Reform news quickens as vote nears

We're getting dizzy, what with all the healthcare reform stories whizzing past our heads these days. There's so much going on, it's hard to keep track of just where reform stands--and just where pharma stands within it. So, here for your perusal is a quick roundup of today's developments.

  • Who stands at the center of the reform maelstrom? White House Chief of Staff Rahm Emanuel. Or so says Bloomberg, which quotes a nifty little anecdote about Pfizer CEO Jeff Kindler's (photo) calling up Emanuel when the House was threatening to take a big chunk out of pharma back in October. To hear Bloomberg tell it, Emanuel intervened to save the $80 billion cost-cutting deal pharma had previously struck. Piece
  • Democrats are vowing to close the Medicare Part D "donut hole." Pharma's $80 billion deal included moves to that end, namely a 50 percent discount on branded meds in the coverage gap. But Congress aims to go further--and pharma may end up paying the bill. Lawmakers want to cut the donut hole to $500 immediately and get rid of it completely over the next 10 years at a cost of $20 billion. More
  • Senate Majority Leader Harry Reid still lacks one vote to pass healthcare reform legislation. One potential vote: Sen. Ben Nelson, a conservative Democrat from Nebraska who's the only undecided member of the Democratic caucus. President Obama personally urged him to vote for reform, but Nebraska's Republican governor urged him to oppose it because it would cost the state money. Article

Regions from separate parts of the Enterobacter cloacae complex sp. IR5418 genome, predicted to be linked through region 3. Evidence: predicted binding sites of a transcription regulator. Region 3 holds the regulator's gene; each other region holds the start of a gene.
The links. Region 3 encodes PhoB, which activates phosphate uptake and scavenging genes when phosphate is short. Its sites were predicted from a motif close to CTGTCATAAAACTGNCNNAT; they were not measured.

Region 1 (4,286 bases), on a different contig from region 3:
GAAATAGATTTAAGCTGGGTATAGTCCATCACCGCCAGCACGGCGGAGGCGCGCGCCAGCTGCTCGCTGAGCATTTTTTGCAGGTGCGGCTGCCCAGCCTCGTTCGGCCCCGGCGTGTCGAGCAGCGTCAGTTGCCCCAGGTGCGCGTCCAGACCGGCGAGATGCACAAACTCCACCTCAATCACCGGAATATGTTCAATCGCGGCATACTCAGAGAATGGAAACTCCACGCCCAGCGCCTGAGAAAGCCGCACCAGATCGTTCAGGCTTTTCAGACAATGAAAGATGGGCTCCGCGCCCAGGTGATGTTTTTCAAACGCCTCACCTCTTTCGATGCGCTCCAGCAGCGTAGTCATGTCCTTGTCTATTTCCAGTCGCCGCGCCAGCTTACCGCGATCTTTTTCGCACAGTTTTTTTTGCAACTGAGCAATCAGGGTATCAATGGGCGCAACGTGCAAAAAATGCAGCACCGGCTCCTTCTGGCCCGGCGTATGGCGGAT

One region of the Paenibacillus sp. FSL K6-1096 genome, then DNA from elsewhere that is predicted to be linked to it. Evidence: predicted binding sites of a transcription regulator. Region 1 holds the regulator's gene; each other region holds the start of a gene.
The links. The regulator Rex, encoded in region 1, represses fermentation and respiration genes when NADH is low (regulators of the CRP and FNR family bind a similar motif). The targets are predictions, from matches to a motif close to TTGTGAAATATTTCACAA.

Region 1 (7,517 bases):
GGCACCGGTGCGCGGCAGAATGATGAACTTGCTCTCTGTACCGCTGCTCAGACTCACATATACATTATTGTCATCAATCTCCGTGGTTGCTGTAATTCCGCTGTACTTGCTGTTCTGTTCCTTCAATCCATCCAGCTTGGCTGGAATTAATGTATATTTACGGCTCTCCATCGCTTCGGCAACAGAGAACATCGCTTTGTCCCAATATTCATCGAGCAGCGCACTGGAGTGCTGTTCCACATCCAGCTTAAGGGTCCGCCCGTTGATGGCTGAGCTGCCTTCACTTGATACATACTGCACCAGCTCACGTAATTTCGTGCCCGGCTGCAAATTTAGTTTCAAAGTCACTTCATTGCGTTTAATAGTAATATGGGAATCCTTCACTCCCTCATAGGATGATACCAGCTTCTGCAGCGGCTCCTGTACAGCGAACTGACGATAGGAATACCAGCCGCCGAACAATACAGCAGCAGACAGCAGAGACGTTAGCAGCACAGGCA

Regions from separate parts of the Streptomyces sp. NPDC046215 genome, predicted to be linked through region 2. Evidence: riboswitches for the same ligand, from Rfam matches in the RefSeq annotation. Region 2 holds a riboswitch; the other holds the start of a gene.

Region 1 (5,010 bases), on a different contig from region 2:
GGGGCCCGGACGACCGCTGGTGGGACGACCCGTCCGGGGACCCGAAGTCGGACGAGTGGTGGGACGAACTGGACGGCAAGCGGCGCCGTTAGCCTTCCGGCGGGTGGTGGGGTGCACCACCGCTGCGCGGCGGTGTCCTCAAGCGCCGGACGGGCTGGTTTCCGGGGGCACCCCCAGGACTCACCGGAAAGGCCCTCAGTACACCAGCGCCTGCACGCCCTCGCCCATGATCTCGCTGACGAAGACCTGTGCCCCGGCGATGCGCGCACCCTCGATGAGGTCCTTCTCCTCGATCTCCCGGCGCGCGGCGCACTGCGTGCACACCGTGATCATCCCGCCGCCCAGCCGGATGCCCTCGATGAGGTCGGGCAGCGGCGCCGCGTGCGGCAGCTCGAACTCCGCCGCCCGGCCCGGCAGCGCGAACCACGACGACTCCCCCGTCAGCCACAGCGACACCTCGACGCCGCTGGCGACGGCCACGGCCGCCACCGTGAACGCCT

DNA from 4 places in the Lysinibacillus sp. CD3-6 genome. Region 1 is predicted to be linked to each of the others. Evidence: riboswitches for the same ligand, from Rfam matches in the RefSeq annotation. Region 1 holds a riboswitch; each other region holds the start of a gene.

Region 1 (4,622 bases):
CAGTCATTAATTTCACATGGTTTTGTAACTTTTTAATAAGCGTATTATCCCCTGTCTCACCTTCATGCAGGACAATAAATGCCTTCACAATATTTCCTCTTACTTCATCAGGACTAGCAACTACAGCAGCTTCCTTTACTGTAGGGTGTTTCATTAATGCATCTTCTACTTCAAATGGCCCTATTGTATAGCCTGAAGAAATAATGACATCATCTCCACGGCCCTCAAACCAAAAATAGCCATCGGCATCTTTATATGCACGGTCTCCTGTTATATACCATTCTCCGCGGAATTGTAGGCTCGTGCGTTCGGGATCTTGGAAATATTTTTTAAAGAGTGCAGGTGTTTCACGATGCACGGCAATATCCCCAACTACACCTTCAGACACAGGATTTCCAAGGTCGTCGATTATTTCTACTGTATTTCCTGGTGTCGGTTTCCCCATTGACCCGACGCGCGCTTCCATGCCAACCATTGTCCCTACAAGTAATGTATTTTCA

• An analysis of pharma donations to Congress found that Senate Dems who voted against reimportation got an average of $73,729 from the industry over the past six years, 70 percent more than the $43,446 collected from pharma by those voting in favor. Among both Democrats and Republicans, the spread was $85,812 for the No votes and $51,803 for the Yes's. MAPLight release
  • The single-payer proposal backed by Sen. Bernie Sanders of Vermont died yesterday. Sanders vowed it would return when the realization dawns that private insurance companies "are no longer needed." Story

Stay tuned; with the White House and Democratic leaders pushing for a vote before Christmas, there's sure to be lots of action over the next several days.

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